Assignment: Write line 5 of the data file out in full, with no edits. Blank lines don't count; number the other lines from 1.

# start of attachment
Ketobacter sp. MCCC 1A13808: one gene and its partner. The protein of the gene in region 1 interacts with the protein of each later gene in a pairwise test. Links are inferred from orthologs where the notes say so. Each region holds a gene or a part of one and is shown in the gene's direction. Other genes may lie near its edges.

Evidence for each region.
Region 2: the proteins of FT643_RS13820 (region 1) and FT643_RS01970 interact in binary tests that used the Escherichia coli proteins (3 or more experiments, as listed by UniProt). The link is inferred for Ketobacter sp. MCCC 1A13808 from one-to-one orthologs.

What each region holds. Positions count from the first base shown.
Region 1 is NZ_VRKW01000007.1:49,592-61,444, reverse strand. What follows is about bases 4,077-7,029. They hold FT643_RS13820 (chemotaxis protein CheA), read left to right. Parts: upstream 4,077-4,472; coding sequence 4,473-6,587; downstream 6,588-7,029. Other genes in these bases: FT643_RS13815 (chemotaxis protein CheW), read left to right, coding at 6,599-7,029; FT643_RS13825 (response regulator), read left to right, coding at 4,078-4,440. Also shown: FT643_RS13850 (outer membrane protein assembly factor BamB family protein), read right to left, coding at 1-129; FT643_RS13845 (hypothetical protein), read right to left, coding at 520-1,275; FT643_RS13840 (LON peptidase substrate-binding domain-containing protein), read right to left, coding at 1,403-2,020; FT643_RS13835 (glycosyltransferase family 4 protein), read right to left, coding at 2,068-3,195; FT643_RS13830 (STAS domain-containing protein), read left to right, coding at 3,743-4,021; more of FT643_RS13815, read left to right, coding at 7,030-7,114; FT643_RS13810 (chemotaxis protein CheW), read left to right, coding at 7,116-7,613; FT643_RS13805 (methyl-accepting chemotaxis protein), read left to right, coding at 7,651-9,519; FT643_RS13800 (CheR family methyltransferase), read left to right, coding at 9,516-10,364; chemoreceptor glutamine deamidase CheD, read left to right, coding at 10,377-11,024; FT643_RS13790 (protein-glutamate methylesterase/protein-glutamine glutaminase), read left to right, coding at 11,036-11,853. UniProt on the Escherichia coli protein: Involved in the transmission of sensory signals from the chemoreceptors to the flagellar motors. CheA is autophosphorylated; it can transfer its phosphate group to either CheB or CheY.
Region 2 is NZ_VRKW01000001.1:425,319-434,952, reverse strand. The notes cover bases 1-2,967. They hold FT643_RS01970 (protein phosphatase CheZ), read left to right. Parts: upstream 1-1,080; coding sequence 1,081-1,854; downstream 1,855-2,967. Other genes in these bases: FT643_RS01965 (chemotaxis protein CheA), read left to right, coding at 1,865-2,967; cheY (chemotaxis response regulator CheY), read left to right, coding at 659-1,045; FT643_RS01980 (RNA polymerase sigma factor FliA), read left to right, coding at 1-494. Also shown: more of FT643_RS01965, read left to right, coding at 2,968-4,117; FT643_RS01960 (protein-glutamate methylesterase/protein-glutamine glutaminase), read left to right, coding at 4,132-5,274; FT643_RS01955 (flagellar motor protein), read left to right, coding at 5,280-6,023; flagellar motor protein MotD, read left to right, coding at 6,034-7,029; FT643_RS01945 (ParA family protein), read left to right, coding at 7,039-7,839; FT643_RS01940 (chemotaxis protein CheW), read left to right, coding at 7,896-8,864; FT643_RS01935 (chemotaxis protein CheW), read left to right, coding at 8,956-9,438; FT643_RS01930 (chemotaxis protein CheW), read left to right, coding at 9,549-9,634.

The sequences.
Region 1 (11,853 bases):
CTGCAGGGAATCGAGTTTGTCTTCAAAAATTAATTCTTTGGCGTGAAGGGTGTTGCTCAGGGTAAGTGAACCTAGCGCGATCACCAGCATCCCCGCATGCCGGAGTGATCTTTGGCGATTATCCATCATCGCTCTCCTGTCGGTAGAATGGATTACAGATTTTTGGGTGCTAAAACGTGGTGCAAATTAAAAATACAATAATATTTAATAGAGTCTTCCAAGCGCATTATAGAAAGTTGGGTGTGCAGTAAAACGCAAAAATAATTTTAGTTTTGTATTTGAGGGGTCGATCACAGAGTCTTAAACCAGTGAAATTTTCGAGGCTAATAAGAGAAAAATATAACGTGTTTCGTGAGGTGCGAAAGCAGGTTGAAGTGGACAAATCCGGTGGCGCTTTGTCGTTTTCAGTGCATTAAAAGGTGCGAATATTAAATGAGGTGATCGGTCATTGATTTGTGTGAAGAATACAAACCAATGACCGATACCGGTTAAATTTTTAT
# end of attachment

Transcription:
Region 1 is NZ_VRKW01000007.1:49,592-61,444, reverse strand. What follows is about bases 4,077-7,029. They hold FT643_RS13820 (chemotaxis protein CheA), read left to right. Parts: upstream 4,077-4,472; coding sequence 4,473-6,587; downstream 6,588-7,029. Other genes in these bases: FT643_RS13815 (chemotaxis protein CheW), read left to right, coding at 6,599-7,029; FT643_RS13825 (response regulator), read left to right, coding at 4,078-4,440. Also shown: FT643_RS13850 (outer membrane protein assembly factor BamB family protein), read right to left, coding at 1-129; FT643_RS13845 (hypothetical protein), read right to left, coding at 520-1,275; FT643_RS13840 (LON peptidase substrate-binding domain-containing protein), read right to left, coding at 1,403-2,020; FT643_RS13835 (glycosyltransferase family 4 protein), read right to left, coding at 2,068-3,195; FT643_RS13830 (STAS domain-containing protein), read left to right, coding at 3,743-4,021; more of FT643_RS13815, read left to right, coding at 7,030-7,114; FT643_RS13810 (chemotaxis protein CheW), read left to right, coding at 7,116-7,613; FT643_RS13805 (methyl-accepting chemotaxis protein), read left to right, coding at 7,651-9,519; FT643_RS13800 (CheR family methyltransferase), read left to right, coding at 9,516-10,364; chemoreceptor glutamine deamidase CheD, read left to right, coding at 10,377-11,024; FT643_RS13790 (protein-glutamate methylesterase/protein-glutamine glutaminase), read left to right, coding at 11,036-11,853. UniProt on the Escherichia coli protein: Involved in the transmission of sensory signals from the chemoreceptors to the flagellar motors. CheA is autophosphorylated; it can transfer its phosphate group to either CheB or CheY.